Method

  • Heat up some milk in a small pan (I use a bit more than is needed and measure it out after heating).
  • Melt the butter in a pan.
  • Blend in the cocoa powder.
  • Stir in the icing sugar, milk and essence (I add the sugar in stages -aiming  for a slightly runny icing) and beat until it is thick and smooth – adjusting with icing sugar and extra milk as necessary.
  • Ice the top of the cake.

 

 

Tea plates are Las Palmas – Aynsley from the 1960s

Jug by Buchan Pottery, Portobello near Edinburgh from the early 1960s.

What if you cannot get kefir?

  • Should you not be able to get any kefir you can use 3 parts yoghurt to 1 part milk instead.
  • I tried this out in the recipe and used 375ml of yoghurt mixed with 125ml of milk.
  • It worked very well.

I used a white chocolate icing on this cake.

White Chocolate Icing

  • 100g of white chocolate (I like Green & Black best)
  • 3-4 tablespoons of hot milk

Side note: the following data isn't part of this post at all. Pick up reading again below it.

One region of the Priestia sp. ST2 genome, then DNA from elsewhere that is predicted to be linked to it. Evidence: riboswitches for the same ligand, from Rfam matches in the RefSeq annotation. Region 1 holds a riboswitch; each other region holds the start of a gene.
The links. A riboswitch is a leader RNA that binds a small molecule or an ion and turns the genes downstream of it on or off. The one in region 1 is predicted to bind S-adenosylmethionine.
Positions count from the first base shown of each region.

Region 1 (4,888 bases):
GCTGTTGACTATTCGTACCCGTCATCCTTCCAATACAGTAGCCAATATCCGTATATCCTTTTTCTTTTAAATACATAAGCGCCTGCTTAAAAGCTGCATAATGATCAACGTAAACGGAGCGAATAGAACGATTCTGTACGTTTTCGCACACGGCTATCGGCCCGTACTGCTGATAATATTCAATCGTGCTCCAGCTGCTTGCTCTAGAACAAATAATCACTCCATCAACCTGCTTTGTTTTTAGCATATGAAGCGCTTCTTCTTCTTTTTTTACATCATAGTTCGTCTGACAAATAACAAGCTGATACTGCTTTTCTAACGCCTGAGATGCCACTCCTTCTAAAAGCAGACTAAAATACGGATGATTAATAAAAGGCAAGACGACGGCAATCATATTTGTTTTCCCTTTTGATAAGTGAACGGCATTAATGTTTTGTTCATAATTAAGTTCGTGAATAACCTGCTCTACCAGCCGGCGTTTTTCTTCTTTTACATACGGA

• 200g icing sugar (you might not need it all)

Method

  • Melt the chocolate in a glass bowl over a pan of hot water.
  • Heat up some milk in a small pan (I use a bit more than is needed and measure it out after heating).
  • Mix 3 tablespoons of the hot milk into the heated chocolate.
  • Stir in the icing sugar (I add the sugar in stages – aiming  for a slightly runny icing) and beat until it is thick and smooth – adjusting with icing sugar and extra milk as necessary.
  • Ice the top of the cake.

Tea set by Royal Doulton – Carnation 1982 – 1998

Kefir & Co

  • Naturally occurring microorganisms produce many fermented milk products.
  • This preservation of milk has been known to be used since around 10,000 BC.
  • Soured milk, kefir, and yoghurt are three such products.